And here's why.
Because no matter what you, or The Church, or The Law, or The Supposedly-Decent Folk Of This Supposedly God-Loving Community about us may think or say.... Chris is my family. He is heart of my heart, and spirit of my spirit. Period. Paragraph.Your book of Ruth, chapter one, describes our relationship, Father Radcliffe: But Ruth replied, "Don't urge me to leave you or to turn back from you. Where you go I will go, and where you stay I will stay. Your people will be my people and your God my God. Where you die I will die, and there I will be buried. May the LORD deal with me, be it ever so severely, if even death separates you and me." (Ruth 1:16-17, NIV)
(As an aside...please don't try to imply that these words are spoken in The Book of Holy Writ by two "friends" about their "friendship," either. These words were happily quoted during traditional wedding ceremonies for decades, until someone finally noticed the supposedly-disturbing status of their matching genders. We all know what was being written about, here...)
When I have a life-threatening illness, I want my partner to be able to make life decisions for me - not waiting helplessly until a decision arrives from one of my supposedly "real family" members in Ohio. I want him in the emergency-room or critical-care-unit with me, just like Ted's wife would be if he were hospitalized. I do not want him sitting in the waiting room while I suffer alone, because in the eyes of the law and the health-care industry he does not qualify as family.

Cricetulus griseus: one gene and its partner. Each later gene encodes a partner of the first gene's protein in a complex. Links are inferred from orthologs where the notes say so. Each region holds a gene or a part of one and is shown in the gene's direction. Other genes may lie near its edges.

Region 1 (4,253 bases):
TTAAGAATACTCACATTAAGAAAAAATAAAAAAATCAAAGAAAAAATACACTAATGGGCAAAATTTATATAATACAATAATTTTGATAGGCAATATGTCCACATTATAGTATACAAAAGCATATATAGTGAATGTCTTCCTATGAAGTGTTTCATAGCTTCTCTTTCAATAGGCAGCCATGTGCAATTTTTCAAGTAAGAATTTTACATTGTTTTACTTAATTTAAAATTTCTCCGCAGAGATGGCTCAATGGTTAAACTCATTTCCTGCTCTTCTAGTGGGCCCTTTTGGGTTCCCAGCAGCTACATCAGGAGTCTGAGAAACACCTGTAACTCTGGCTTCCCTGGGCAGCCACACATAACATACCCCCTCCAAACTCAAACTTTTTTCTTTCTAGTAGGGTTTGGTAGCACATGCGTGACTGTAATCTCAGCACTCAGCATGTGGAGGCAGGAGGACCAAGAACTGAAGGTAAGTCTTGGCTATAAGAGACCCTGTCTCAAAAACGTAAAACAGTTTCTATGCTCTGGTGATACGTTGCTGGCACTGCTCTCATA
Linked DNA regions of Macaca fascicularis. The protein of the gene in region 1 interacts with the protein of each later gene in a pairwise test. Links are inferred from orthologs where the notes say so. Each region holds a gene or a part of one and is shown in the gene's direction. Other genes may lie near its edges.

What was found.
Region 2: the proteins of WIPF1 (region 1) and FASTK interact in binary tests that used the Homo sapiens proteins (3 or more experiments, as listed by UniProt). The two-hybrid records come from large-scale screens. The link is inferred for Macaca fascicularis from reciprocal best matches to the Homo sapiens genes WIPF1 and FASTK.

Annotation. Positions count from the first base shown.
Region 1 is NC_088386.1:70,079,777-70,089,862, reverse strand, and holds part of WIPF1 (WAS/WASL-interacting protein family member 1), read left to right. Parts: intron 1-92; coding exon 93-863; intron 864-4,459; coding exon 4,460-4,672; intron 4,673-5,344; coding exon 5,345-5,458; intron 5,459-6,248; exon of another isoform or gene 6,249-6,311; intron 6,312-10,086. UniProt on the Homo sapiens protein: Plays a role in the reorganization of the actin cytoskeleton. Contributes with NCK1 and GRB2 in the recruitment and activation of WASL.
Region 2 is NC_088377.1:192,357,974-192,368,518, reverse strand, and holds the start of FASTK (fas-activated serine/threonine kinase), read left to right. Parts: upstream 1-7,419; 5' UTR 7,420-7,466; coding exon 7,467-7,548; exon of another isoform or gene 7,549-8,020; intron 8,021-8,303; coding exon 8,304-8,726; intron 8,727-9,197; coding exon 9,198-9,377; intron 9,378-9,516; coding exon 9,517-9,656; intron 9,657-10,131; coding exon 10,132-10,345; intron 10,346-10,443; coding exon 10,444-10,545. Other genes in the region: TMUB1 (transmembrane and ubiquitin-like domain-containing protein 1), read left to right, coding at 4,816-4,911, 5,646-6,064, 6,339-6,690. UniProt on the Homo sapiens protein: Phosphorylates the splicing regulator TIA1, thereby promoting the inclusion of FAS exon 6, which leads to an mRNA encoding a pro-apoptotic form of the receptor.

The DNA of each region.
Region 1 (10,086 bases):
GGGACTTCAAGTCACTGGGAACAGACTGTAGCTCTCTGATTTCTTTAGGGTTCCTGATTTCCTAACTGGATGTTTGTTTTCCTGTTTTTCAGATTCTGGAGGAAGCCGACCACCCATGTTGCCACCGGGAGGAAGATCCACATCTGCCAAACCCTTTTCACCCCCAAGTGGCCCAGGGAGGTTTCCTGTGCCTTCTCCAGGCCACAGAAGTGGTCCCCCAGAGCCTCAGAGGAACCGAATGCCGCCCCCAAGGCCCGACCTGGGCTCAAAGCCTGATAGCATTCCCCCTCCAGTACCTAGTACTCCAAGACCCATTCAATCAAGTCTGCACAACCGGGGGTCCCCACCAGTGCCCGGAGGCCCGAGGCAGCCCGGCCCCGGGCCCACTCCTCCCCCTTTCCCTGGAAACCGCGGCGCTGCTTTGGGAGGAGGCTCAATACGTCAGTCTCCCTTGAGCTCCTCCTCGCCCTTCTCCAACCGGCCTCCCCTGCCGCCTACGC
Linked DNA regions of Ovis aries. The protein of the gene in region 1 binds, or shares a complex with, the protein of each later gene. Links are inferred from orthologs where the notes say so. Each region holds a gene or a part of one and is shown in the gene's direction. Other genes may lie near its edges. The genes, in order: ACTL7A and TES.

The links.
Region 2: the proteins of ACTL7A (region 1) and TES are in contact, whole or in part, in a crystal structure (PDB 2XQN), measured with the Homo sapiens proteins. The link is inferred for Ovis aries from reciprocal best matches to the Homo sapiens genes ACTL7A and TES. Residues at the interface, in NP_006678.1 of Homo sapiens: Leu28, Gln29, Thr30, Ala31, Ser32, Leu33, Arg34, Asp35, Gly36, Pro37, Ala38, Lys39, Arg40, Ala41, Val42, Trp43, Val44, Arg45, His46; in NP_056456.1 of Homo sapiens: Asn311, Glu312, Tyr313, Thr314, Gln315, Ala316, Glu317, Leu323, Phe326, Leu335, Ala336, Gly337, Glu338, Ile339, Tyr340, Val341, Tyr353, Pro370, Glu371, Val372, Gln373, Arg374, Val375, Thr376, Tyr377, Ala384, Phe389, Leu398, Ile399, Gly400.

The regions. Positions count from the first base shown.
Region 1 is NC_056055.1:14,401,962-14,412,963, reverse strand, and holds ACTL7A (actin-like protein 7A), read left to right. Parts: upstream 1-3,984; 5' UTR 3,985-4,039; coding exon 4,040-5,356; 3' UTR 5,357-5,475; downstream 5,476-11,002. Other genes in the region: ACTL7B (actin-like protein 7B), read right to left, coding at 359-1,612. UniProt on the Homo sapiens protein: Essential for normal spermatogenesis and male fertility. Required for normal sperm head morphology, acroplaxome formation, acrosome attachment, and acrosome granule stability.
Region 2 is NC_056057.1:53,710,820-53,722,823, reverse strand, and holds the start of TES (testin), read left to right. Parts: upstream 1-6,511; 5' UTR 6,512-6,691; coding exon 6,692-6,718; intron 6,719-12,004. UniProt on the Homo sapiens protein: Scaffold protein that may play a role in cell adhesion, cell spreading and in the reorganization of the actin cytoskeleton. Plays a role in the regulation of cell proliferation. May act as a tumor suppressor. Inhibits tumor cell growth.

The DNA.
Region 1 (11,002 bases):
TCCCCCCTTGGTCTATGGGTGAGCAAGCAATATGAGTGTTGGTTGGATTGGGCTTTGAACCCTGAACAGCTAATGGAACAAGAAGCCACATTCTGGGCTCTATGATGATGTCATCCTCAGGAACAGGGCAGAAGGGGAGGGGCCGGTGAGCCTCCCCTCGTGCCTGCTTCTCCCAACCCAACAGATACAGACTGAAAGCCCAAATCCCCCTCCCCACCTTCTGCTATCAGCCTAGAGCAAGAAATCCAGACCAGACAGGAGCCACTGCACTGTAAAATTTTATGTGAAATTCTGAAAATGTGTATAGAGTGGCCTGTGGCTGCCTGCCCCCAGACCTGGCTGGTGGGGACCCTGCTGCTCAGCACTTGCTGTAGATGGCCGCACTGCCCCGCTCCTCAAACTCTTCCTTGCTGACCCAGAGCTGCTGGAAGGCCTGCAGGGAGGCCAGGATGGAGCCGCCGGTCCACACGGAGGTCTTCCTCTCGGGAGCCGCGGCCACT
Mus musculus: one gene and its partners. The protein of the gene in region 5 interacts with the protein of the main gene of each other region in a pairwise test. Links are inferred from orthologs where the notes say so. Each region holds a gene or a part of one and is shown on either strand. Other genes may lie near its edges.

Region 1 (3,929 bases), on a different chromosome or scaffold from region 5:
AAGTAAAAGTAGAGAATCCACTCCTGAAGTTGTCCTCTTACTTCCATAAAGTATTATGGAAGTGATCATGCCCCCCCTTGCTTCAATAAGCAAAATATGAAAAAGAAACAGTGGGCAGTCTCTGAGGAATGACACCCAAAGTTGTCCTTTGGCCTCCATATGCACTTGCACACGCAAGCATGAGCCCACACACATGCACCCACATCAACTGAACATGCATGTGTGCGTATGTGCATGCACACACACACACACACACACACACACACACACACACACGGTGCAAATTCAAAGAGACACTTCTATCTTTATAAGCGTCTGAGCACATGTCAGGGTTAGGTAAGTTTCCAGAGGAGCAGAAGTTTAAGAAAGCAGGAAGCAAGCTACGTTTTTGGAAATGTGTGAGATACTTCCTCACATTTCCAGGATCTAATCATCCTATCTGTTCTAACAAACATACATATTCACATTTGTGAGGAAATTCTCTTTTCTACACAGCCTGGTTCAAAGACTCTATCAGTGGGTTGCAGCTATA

When Chris and I go to a lawyer to draw up wills, I do not want to have to go through all kinds of extra effort to ensure that we can actually be executors of each others' estate. I do not want to have arguments between my sisters and Chris, or between Chris' parents and blood family and I, over who really deserves to make those kinds of decisions. I don't want to have to jump through hoops to ensure or prove that we are each others' family-by-choice, and not some kind of second-class pseudo-relationship.
I want Chris to be able to be covered by my employers' group health and life insurance. I want him to be able to benefit from our status as committed partners in the same way that traditional married folk do - with tax benefits, survivor benefits, estate law. The 70-year-old man who marries the 72-year-old woman both get these things automatically, despite the fact that it is a very rare Abraham and Sarah who give birth to an Isaac at those ages.